Bell was the first Blue Jays player to win the American League MVP Award, in 1987, when he hit .308 with 47 home runs, at the time a club record. Bell was part of those incredible Blue Jays outfields in the 80s and finished with 202 home runs over nine seasons with the Blue Jays.
12: 2B Roberto Alomar (1991-95)
The Hall of Famer spent just five seasons with the Blue Jays, but his impact was immediate. Alomar was at the heart of the club’s back-to-back World Series runs in 1992 and ‘93, winning a Gold Glove Award and being named to the All-Star Game in each season. Over five years in Toronto, Alomar hit .307 with an .833 OPS.
13: C Buck Martinez (1981-86)
Prior to serving as the TV voice and manager of the Blue Jays, Buck Martinez was their catcher. Martinez closed out his 17-year career with six years in Toronto, appearing in 454 games.
14: 1B Justin Smoak (2015-19)
Smoak came to Toronto as a former top prospect, but left as an All-Star. A clubhouse and fan favorite, Smoak hit 117 home runs over his five seasons with the Blue Jays, peaking with 38 in 2017. He was also a safety net for his infielders over at first base and quietly mentored some of the young Blue Jays who were coming up.
15: OF Lloyd Moseby (1980-89)
No. 15 has seen plenty of talent with Alex Rios, Shawn Green and others, but Moseby stands above the crowd. Fans of those 1980s Blue Jays teams still remember Moseby’s speed, as he stole 30-plus bases in five consecutive seasons from 1984-1988.
16: 2B/3B Garth Iorg (1980-87)
Iorg was a career Jay, spending all nine of his Major League seasons with the club. His best year came in 1985, when Iorg hit .313 with an .827 OPS, setting a career high with seven home runs.
17: 3B Kelly Gruber (1984-92)
Gruber played nine seasons with the Blue Jays and, while his true talent wasn’t always on display, it was impressive when Gruber put it all together. That certainly happened in 1990, when Gruber hit .274 with 31 home runs and an OPS of .842, earning him his first Silver Slugger Award and second All-Star appearance.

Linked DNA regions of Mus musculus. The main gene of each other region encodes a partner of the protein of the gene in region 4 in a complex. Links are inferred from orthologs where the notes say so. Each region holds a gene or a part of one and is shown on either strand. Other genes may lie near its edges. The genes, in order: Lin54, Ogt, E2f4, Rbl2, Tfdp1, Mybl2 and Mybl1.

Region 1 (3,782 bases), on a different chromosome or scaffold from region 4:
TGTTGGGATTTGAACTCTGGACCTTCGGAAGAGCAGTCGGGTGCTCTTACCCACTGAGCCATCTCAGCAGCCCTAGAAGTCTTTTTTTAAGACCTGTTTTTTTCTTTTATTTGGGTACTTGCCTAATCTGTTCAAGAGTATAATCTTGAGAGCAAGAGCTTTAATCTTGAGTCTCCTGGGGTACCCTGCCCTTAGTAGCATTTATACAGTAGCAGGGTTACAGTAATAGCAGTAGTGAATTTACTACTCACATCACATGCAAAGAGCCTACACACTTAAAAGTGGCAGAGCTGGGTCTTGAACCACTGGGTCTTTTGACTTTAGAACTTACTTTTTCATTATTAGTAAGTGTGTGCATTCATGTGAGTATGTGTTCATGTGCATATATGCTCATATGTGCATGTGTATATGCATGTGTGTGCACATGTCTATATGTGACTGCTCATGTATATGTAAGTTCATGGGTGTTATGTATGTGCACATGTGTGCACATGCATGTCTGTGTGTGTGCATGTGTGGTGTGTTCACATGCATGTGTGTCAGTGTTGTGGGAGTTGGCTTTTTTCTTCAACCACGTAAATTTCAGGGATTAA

18: RHP Jim Clancy (1977-88)
Clancy was a model of consistency with the Blue Jays, consistently hauling plenty of innings over his 12 years with the club. The right-hander owned a career 4.10 ERA with Toronto, with his best season arguably coming in 1982. That year, Clancy pitched to a 3.71 ERA over 40 starts (266 2/3 IP) with a career-high 16 wins.
19: OF José Bautista (2010-17)
If each jersey number was used to build a lineup, No. 19’s would be scary. Fred McGriff and Paul Molitor donned it, but it will always belong to Bautista in Toronto. From his breakthrough season with 54 home runs in 2010 to six consecutive All-Star appearances and the famous Bat Flip, Bautista is in elite company as one of the greatest players to ever wear the Blue Jays uniform.
20: 3B Josh Donaldson (2015-18)
Donaldson became the Blue Jays second-ever American League MVP Award winner in 2015, his first with the club. Donaldson hit .297 with 41 home runs and an OPS of .939 that season, and when you factor in his defense, there was a time where he was one of the best two or three players in the game. He’ll be remembered just as much for the attitude he played with, which those playoff teams of ‘15 and ‘16 embraced fully.
21: RHP Roger Clemens (1997-98)
Clemens spent just two seasons with the Blue Jays, but we may never see another performance in Toronto that matches what he did. The Rocket won the Cy Young Award both years, posting a combined 2.33 ERA with 563 strikeouts over 498 2/3 innings. Measured by WAR (FanGraphs), Clemens’ seasons were the two most valuable in Blue Jays history.
22: LHP Jimmy Key (1984-92)
A Blue Jays great, Key pitched nine excellent seasons for the Blue Jays before finally getting his ring in 1992. He was rocksteady, with a 3.42 ERA over those seasons, but had some peaks along the way, too. His best came in 1987, when Key pitched to a 2.76 ERA over 261 innings.
23: OF José Cruz (1997-2002)
Cruz was acquired from the Mariners in 1997, then went on to play six seasons for the Blue Jays. His best came in 2001, when Cruz hit 34 home runs and stole 32 bases to go along with an .857 OPS.
24: OF Shannon Stewart (1998-2003)
Stewart was a fixture in Toronto for a decade with an impressive all-around game. The outfielder hit .298 with an .805 OPS over those seasons, including a 51-steal campaign in 1998.
25: 1B Carlos Delgado (1993-2004)